1. Research schools and programs - early.
The sooner you decide what athletic division fits your goals for college, the more targeted your recruiting process will be. Take into consideration other important factors of your college search, like financial and academic offerings. Contrary to popular belief, Division 1 schools don’t have a monopoly on competitive lacrosse. As Anne Moelk, the head women’s lacrosse coach at DePauw University put it, “There are competitive programs at all levels… Student athletes need to be sure that the academic offerings and other aspects of a college or university are considered in addition to their lacrosse program when making a college choice.”
Deciding early on which programs interest you will also help guide your communication with college coaches. While NCAA rules prevent contact between D1 coaches and student-athletes prior to September 1 of their junior year, student-athletes can correspond with D2, D3, NAIA and NJCAA level coaches at any point in time.
2. Create a recruiting profile
No matter what athletic division you hope to play in, it’s wise to prepare a recruiting profile before your junior year. Your profile should include a recruiting video that captures highlights of your athletic career. Make sure that your position, jersey number, and technical ability are emphasized in the footage and that the camera angle is wide enough to show the progression of play.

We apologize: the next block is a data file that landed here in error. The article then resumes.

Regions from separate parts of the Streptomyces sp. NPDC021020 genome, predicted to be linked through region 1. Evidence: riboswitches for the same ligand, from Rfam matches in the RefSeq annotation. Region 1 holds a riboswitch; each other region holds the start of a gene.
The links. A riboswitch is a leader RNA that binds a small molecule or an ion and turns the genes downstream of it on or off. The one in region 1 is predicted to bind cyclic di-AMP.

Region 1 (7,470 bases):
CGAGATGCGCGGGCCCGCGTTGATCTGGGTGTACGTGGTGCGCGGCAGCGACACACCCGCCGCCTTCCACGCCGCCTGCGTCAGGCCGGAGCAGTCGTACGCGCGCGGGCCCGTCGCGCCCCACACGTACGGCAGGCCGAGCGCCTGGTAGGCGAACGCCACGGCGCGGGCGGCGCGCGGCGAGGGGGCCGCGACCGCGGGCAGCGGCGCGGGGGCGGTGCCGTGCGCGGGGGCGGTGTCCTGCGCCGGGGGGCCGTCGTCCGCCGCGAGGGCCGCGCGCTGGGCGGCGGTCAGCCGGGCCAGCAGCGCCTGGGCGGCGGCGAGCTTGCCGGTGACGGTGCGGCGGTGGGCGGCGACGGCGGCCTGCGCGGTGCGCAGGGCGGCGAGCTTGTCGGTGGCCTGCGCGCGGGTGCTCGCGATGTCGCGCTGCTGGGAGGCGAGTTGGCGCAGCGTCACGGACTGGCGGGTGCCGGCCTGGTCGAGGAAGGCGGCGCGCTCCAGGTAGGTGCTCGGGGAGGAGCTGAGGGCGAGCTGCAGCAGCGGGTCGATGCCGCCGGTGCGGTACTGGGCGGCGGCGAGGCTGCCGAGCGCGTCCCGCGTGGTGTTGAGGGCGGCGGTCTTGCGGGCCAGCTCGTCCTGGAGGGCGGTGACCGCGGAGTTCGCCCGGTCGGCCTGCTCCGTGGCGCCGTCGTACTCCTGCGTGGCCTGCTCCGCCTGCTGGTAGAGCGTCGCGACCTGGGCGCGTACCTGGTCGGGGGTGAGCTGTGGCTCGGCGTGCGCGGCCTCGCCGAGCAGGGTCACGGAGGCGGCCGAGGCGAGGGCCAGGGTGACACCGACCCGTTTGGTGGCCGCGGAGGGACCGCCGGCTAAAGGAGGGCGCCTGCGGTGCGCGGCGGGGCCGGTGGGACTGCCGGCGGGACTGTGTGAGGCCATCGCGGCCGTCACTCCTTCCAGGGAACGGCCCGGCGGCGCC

Beyond a highlight video, your recruiting profile should represent you holistically as both an athlete and a student. Spotlight your GPA, extracurricular achievements, and GPA as well as your stats, height and weight, and graduation year.
3. Distribute and Connect
Once you’ve narrowed down your search to a handful of programs and assembled a recruiting profile, you can start writing to college coaches. Open with an eye-catching subject line and incorporate statistics and numbers in your introductory paragraph. College coaches receive countless cold emails from prospective players, so use your words economically to hold their attention.
4. Find ways to stand out
There’s more to a college athlete than athleticism. No matter what level you decide to play in college, all coaches want players who succeed on and off the field. Academic excellence translates to terrific work ethic, and a great attitude goes a long way. Anne Moelk noted “Athletes stand out to me when they are positive and hard working. I love to see a player hustle all over the field and be the biggest cheerleader on the sidelines.”
5. Put yourself out there - where coaches can see you
A cold email just can’t communicate your athletic skill set and versatility the way that a live game can. Combines, tournaments and camps provide the best opportunity to showcase your talents to college coaches.